Hogan, William W.Looking Ahead to National Legislation: Ensuring Reliability in a Competitive Market.” In, 1998. Publisher's VersionAbstract

    Executive Summary:

    Electricity markets employ open access and non‐discrimination to foster competition, market entry, and innovation.    The physical characteristics of the electricity system require explicit consideration of key elements in electricity market design.  Pricing and settlement rules for the real‐time market must provide efficient incentives, both for short‐term operations and long‐run investment. The ERCOT energy‐only market design emphasizes the need to get the real‐time prices right.    The recent innovation of the ERCOT Operating Reserve Demand Curve (ORDC) addressed the fundamental problem of inadequate region‐wide scarcity pricing that has plagued other organized markets, which have exhibited inadequate incentives both for reliable operations and efficient investment. 

    ERCOT employs an open wholesale electricity market as the basis for short‐term reliable electricity supply as well as for long‐term investments to maintain reliability in the future.  A review of energy price formation in ERCOT leads to two important conclusions: (i) while the ORDC is performing consistently within its design, scarcity price formation is being adversely influenced by factors not contemplated by the ORDC; (ii) other aspects of the ERCOT market design must be improved to better maintain private market response to energy prices as the driver of resource investment, maintenance expenditure and retirement decisions.   

    The paper identifies three general issues that have affected ERCOT energy prices in recent years, and recommends policy and price formation improvements consistent with efficient market design. These recommendations cannot reverse the impact of broader economic trends, such as low natural gas prices, or national policies, such as subsidies for investments in renewable resources.  However, the stress of these forces has exposed areas where there is a need for adjustments to pricing rules and policies within ERCOT.  

    Brown, Ashley. “Honey, I Shrunk The Franchise!The Electricity Journal (1995).Abstract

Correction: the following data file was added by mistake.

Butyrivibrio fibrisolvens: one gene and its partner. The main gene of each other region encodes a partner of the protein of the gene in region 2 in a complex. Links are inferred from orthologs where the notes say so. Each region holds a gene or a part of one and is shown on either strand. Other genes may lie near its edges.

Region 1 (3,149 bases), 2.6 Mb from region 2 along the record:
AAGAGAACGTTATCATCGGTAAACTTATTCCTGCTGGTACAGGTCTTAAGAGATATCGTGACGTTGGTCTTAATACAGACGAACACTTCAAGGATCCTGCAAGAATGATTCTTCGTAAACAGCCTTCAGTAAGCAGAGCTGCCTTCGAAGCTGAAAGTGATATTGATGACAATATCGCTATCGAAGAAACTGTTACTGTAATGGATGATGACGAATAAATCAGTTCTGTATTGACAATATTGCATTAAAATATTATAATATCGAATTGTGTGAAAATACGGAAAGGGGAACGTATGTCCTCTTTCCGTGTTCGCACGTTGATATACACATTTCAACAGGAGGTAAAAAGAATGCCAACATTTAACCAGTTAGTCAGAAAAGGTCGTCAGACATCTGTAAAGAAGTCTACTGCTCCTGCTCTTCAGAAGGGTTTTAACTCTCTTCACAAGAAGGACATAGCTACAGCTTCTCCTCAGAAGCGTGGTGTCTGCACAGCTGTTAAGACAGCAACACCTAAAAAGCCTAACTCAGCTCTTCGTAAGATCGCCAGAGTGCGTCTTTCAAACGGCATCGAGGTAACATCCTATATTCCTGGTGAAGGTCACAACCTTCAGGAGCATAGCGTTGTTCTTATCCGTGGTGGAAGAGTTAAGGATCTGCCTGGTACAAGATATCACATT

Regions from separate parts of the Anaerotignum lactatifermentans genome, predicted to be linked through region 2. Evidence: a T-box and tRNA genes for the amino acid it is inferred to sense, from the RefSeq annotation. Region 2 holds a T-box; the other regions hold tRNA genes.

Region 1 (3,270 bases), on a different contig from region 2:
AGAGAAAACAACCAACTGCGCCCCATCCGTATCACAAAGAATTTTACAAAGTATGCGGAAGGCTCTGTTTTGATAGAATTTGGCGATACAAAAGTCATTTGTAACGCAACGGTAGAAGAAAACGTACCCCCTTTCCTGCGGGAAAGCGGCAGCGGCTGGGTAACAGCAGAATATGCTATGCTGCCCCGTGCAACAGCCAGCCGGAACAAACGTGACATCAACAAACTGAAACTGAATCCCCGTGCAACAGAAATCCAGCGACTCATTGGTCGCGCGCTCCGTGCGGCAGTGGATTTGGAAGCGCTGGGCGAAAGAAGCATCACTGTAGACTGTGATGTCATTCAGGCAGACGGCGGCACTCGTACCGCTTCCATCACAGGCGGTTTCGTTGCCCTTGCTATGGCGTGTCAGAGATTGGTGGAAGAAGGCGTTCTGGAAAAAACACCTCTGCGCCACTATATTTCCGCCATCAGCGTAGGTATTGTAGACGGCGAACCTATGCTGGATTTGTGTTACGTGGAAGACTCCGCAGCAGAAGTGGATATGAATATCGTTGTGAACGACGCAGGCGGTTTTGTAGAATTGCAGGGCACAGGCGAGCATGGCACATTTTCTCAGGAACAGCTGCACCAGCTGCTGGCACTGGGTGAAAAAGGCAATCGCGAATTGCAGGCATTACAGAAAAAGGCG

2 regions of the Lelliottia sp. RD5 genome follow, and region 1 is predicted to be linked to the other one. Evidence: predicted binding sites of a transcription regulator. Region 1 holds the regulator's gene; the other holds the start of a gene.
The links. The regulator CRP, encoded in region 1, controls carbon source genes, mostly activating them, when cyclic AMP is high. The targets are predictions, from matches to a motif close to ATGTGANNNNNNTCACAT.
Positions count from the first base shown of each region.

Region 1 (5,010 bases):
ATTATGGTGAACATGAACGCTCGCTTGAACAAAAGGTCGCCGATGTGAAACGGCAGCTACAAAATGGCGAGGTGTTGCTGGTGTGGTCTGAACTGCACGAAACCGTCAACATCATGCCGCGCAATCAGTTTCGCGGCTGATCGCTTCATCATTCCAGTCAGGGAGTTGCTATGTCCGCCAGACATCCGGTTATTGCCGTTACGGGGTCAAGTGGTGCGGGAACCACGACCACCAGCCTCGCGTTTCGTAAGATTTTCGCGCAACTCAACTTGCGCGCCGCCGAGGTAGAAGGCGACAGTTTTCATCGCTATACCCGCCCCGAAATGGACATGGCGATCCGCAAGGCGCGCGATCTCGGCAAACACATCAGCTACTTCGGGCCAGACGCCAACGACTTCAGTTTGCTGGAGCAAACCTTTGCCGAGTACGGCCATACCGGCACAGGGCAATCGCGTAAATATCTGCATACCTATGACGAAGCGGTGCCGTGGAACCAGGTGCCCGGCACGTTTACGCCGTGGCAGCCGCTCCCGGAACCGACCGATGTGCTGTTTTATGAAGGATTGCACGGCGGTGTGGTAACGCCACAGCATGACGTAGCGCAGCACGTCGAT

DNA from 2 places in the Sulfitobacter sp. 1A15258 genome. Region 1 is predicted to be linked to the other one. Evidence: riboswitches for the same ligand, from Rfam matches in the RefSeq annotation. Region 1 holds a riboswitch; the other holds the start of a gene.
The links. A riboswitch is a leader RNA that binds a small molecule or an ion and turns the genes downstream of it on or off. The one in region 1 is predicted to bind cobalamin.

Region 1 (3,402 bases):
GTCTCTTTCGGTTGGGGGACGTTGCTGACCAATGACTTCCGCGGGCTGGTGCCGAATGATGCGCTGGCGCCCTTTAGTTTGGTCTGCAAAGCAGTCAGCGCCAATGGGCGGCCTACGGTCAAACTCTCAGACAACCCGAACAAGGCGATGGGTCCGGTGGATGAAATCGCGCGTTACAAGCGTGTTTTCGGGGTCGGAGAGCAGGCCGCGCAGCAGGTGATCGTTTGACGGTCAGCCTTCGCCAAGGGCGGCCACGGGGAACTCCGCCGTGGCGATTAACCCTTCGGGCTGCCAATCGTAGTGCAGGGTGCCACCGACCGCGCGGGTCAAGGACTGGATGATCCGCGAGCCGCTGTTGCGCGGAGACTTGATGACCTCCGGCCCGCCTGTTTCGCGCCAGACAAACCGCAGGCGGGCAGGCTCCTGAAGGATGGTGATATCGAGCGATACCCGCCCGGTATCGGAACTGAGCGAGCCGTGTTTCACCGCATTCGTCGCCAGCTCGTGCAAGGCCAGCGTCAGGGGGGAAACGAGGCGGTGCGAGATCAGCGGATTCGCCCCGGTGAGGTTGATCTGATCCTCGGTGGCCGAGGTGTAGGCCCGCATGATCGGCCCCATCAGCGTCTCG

Detroit Edison's suit to halt the Michigan Commission's
    limited retail wheeling experiment could result in two
    ironies: (1) Edison may still be required to wheel power to
    retail customers, but at rates less likely to be fully
    compensatory, and (2) its generation will be more devalued
    than it would have been without the suit.
    Brown, Ashley. “Sunshine May Cloud Good Decision Making.""” In, 1992.Abstract
    Foremost among a number of legislative reforms imposed upon state utility and regulatory commissions in recent years have been sunshine laws. The intent of sunshine laws is laudable and the idea simple: the public's business ought to be conducted in the open for the public to observe. Decision making should be transparent, with a clearly articulated rationale available for all who seek it. Not only the decision, but its evolution and the decision makers' thought processes, should be fully revealed. Few backroom deals can withstand such scrutiny. Should the level of accountability vary for an appointed or elected public official? In theory, no, but that only addresses questions about the appearance of accountability and openness. Does such a requirement improve the quality of decision
    making; or, more importantly, does it improve the quality of decision? There is a strong case that it does not?
    Brown, Ashley. “Title Conference Paper.” In, 1991.Abstract

    For years, utilities, regulators, and economists have discussed the possibility of opening access to the electric transmission grid. It is now well past the time to cut the Gordian knot in impasse over the debate, and to raise the key strategic question of whether utility owned transmission facilities belong in the ratebase paid for by native-load ratepayers. The question is complex, but requires public discussion and debate as we move inexorably to more competitive bulk power markets. The issue is best approached from three different perspectives: 

    • Who should bear the risk of residual revenue respon-
    sibility for transmission assets?

    • Are actual costs and uses reflected in the allocation of responsibilities for transmission revenues?

    • How can transmission pricing be used to reduce the likelihood of anti-competitive behavior by those entities owning both generation and trasmission.